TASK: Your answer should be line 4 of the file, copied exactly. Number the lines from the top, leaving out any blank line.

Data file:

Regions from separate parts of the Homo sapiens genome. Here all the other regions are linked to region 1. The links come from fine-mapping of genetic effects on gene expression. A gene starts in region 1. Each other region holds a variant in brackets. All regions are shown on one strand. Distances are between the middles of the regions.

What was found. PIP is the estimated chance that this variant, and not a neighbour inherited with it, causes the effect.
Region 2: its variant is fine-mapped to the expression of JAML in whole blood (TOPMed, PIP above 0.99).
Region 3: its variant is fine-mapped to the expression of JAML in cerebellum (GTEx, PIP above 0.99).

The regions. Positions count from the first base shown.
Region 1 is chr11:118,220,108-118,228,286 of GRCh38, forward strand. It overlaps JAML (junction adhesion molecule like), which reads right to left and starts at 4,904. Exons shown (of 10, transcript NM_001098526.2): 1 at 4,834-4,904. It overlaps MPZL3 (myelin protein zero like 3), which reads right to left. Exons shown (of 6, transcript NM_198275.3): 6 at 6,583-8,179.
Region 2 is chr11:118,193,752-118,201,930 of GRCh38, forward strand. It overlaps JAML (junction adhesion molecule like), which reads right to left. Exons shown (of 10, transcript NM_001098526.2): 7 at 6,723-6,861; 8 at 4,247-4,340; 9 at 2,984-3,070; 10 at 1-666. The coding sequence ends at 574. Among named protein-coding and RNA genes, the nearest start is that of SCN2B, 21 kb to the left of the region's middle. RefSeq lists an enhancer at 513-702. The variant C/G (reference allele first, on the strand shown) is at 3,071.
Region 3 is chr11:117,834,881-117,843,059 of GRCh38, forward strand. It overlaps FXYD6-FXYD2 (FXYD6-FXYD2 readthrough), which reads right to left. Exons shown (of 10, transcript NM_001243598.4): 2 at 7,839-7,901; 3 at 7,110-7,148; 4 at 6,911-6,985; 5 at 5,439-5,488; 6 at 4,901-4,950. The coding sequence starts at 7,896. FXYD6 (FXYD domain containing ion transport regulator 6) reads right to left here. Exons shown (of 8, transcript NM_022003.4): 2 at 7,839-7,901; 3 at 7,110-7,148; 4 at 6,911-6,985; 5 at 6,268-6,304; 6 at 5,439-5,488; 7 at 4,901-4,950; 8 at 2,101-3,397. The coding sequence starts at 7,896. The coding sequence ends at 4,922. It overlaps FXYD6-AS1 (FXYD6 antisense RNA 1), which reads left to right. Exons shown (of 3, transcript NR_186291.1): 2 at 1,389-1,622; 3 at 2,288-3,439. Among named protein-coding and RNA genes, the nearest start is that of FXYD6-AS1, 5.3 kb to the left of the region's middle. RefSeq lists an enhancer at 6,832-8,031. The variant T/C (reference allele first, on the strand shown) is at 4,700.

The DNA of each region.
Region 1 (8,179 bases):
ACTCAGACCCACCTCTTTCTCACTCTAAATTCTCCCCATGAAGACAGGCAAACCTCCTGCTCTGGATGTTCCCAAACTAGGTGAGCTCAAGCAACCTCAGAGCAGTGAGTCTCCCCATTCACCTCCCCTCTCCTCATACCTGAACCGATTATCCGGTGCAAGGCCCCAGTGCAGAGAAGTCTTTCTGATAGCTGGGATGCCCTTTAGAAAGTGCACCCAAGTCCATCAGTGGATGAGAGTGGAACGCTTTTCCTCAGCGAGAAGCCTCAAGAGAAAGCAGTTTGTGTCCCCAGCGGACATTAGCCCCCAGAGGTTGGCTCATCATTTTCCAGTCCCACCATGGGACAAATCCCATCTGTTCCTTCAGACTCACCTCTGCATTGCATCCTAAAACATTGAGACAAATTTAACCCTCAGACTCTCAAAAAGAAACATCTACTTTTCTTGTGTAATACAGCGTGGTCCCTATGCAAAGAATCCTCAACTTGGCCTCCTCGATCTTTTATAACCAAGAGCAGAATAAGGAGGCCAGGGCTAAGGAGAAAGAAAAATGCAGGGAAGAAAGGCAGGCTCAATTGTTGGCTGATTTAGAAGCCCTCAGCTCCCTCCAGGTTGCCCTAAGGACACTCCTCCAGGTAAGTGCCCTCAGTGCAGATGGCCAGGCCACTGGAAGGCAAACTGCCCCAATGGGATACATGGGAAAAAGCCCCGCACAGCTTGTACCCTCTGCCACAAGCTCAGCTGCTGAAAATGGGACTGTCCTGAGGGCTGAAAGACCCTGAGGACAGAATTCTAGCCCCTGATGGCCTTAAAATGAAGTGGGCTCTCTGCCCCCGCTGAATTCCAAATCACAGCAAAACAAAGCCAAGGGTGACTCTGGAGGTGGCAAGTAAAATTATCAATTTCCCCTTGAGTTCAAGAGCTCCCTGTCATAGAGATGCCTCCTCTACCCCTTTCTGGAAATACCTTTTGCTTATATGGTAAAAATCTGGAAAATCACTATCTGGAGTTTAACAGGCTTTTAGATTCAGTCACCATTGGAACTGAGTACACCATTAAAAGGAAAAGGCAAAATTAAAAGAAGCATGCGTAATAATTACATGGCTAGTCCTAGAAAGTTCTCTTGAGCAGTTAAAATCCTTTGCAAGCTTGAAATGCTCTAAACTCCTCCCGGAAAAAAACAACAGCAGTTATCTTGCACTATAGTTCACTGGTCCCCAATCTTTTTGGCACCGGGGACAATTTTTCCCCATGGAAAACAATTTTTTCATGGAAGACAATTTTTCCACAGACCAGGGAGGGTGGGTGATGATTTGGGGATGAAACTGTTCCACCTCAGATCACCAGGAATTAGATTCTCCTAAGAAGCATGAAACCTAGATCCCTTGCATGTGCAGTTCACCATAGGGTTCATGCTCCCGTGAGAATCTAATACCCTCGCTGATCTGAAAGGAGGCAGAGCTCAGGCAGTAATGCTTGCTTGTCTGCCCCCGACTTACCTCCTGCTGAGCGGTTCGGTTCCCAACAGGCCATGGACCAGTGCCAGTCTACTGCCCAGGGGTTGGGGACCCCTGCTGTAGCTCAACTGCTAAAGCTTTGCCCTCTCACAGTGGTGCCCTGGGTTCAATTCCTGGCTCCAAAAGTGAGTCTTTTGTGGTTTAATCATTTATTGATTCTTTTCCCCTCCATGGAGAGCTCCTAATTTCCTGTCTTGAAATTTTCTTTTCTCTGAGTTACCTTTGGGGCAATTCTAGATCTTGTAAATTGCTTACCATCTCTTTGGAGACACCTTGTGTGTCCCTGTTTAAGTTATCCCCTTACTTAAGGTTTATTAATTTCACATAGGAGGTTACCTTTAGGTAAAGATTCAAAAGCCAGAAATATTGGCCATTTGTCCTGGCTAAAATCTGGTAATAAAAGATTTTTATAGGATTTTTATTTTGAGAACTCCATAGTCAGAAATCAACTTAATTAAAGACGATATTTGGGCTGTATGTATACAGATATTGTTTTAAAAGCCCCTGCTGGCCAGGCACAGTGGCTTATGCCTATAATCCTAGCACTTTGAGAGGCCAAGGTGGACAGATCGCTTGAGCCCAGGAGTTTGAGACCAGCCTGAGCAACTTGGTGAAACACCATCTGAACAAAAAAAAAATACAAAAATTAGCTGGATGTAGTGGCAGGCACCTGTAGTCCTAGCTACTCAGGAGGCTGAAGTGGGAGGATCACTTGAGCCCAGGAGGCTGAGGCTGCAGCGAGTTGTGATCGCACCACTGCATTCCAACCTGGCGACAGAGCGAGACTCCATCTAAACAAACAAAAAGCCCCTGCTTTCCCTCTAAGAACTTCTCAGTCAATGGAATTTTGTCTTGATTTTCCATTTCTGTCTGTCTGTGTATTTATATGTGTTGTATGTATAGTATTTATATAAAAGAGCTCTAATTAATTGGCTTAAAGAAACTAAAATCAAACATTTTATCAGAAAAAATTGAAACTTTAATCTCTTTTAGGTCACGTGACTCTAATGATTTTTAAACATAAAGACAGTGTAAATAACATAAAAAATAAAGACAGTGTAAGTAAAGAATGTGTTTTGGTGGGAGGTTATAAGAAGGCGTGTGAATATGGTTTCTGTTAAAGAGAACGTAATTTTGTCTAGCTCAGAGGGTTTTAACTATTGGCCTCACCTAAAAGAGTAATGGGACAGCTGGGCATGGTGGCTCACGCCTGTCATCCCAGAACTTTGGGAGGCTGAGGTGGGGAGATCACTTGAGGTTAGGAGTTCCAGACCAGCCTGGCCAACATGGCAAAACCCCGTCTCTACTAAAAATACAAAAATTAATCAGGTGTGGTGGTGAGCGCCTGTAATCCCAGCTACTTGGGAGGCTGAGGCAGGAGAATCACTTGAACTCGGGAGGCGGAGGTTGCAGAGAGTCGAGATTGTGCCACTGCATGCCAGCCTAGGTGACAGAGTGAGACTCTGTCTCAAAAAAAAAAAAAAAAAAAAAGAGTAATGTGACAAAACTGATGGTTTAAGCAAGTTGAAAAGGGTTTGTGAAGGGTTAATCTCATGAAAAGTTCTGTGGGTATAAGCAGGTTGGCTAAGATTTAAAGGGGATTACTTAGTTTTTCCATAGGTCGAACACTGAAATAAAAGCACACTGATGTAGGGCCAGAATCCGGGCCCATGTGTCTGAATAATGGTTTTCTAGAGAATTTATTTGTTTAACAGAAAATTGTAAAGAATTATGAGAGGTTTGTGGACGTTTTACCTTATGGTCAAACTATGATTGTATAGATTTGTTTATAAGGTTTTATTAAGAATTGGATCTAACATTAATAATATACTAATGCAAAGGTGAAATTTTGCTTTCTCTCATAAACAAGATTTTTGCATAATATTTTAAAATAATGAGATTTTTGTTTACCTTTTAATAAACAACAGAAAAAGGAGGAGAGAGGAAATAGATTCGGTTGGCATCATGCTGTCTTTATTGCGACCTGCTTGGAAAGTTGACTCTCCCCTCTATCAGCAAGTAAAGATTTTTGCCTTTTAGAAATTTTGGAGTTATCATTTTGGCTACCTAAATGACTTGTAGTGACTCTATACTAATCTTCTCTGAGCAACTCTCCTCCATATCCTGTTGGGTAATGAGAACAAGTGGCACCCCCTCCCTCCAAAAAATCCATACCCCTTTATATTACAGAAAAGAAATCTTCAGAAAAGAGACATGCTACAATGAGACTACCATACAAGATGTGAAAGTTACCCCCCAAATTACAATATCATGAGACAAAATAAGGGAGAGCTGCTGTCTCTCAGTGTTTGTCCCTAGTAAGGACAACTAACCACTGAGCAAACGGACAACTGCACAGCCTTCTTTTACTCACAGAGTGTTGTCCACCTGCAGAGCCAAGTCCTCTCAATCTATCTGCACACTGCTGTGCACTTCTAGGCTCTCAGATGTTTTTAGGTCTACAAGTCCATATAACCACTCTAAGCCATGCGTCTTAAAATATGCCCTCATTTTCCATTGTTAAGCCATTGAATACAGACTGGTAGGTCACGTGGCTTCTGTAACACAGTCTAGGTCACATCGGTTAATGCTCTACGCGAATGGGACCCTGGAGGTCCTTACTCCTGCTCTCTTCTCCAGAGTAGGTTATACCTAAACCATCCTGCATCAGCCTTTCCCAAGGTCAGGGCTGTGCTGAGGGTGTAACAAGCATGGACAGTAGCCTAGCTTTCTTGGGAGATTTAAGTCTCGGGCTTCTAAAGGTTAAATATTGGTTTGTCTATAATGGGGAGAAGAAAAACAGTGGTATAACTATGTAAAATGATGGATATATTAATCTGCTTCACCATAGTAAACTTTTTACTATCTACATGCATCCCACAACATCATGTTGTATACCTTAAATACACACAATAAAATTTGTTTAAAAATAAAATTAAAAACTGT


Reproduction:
Region 3: its variant is fine-mapped to the expression of JAML in cerebellum (GTEx, PIP above 0.99).